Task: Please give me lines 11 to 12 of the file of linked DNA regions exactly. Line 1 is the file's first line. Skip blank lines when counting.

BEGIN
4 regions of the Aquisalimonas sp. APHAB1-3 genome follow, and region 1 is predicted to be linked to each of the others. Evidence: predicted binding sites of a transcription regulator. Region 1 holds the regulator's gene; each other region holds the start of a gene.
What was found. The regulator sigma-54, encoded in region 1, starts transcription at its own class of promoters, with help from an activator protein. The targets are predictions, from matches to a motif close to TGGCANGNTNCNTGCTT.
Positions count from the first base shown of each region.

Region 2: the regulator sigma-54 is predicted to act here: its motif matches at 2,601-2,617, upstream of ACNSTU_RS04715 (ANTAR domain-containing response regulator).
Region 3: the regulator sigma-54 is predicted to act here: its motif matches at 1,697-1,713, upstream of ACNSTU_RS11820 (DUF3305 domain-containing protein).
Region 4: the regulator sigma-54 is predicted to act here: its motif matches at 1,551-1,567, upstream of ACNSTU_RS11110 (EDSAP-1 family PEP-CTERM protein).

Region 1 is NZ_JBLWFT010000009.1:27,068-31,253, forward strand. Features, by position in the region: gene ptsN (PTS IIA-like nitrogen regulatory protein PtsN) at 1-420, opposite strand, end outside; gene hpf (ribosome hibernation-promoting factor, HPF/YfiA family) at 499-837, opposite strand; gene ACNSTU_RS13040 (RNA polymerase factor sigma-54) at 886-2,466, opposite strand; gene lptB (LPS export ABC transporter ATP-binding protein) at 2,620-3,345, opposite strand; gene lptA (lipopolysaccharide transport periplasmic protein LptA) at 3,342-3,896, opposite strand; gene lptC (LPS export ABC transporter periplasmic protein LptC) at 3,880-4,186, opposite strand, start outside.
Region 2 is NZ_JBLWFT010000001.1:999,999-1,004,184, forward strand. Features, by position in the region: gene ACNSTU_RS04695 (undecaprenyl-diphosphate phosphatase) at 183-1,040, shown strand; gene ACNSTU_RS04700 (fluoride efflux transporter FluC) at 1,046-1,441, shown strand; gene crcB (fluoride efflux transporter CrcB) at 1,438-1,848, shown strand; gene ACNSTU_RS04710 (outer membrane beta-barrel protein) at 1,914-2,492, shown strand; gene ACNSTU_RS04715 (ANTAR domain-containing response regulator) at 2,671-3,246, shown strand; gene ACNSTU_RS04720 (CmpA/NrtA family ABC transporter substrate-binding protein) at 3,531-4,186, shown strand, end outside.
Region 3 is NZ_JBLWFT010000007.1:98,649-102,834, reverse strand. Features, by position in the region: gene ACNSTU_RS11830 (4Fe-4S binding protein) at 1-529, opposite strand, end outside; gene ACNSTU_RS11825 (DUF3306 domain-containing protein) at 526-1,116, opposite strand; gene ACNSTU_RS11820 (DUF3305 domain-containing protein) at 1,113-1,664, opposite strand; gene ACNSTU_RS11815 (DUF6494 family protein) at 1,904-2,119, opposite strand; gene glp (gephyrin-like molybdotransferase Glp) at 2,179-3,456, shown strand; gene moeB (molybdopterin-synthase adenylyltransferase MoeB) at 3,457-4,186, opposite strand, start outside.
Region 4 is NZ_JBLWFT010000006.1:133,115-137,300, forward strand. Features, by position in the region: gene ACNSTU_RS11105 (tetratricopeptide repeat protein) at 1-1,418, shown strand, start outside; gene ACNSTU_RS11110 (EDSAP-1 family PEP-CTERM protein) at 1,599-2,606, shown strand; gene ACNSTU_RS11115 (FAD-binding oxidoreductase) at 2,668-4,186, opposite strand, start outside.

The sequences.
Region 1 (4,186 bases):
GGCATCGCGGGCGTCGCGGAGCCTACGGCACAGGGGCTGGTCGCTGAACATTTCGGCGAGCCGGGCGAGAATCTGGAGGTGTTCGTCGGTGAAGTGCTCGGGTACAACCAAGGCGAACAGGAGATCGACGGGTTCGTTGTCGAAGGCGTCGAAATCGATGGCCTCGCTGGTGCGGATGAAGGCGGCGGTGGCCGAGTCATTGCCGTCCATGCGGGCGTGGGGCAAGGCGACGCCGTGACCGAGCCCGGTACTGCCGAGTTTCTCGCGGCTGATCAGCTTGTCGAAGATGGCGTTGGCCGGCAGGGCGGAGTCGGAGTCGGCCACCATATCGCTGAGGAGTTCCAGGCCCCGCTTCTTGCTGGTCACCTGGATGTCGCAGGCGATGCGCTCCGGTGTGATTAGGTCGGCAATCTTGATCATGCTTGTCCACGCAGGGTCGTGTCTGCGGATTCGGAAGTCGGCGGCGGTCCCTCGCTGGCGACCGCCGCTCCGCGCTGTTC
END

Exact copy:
The sequences.
Region 1 (4,186 bases):